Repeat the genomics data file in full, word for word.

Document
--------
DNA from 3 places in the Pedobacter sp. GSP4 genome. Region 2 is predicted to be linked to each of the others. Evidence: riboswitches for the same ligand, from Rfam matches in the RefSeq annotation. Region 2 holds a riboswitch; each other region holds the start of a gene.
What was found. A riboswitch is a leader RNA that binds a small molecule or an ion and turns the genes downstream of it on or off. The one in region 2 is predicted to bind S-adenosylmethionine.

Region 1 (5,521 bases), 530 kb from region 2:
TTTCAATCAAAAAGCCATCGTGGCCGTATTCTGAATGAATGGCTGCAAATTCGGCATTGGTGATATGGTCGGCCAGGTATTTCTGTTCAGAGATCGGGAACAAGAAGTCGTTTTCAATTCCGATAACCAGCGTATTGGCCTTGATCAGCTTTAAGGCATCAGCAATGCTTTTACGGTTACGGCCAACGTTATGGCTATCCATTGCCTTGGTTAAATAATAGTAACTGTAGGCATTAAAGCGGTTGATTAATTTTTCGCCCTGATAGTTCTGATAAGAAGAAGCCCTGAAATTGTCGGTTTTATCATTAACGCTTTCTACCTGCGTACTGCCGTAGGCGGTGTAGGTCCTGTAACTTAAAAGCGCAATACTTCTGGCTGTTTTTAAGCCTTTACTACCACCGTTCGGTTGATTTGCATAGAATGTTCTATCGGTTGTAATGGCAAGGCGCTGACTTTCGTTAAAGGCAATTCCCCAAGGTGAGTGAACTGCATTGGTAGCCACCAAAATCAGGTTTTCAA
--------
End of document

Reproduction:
DNA from 3 places in the Pedobacter sp. GSP4 genome. Region 2 is predicted to be linked to each of the others. Evidence: riboswitches for the same ligand, from Rfam matches in the RefSeq annotation. Region 2 holds a riboswitch; each other region holds the start of a gene.
What was found. A riboswitch is a leader RNA that binds a small molecule or an ion and turns the genes downstream of it on or off. The one in region 2 is predicted to bind S-adenosylmethionine.

Region 1 (5,521 bases), 530 kb from region 2:
TTTCAATCAAAAAGCCATCGTGGCCGTATTCTGAATGAATGGCTGCAAATTCGGCATTGGTGATATGGTCGGCCAGGTATTTCTGTTCAGAGATCGGGAACAAGAAGTCGTTTTCAATTCCGATAACCAGCGTATTGGCCTTGATCAGCTTTAAGGCATCAGCAATGCTTTTACGGTTACGGCCAACGTTATGGCTATCCATTGCCTTGGTTAAATAATAGTAACTGTAGGCATTAAAGCGGTTGATTAATTTTTCGCCCTGATAGTTCTGATAAGAAGAAGCCCTGAAATTGTCGGTTTTATCATTAACGCTTTCTACCTGCGTACTGCCGTAGGCGGTGTAGGTCCTGTAACTTAAAAGCGCAATACTTCTGGCTGTTTTTAAGCCTTTACTACCACCGTTCGGTTGATTTGCATAGAATGTTCTATCGGTTGTAATGGCAAGGCGCTGACTTTCGTTAAAGGCAATTCCCCAAGGTGAGTGAACTGCATTGGTAGCCACCAAAATCAGGTTTTCAA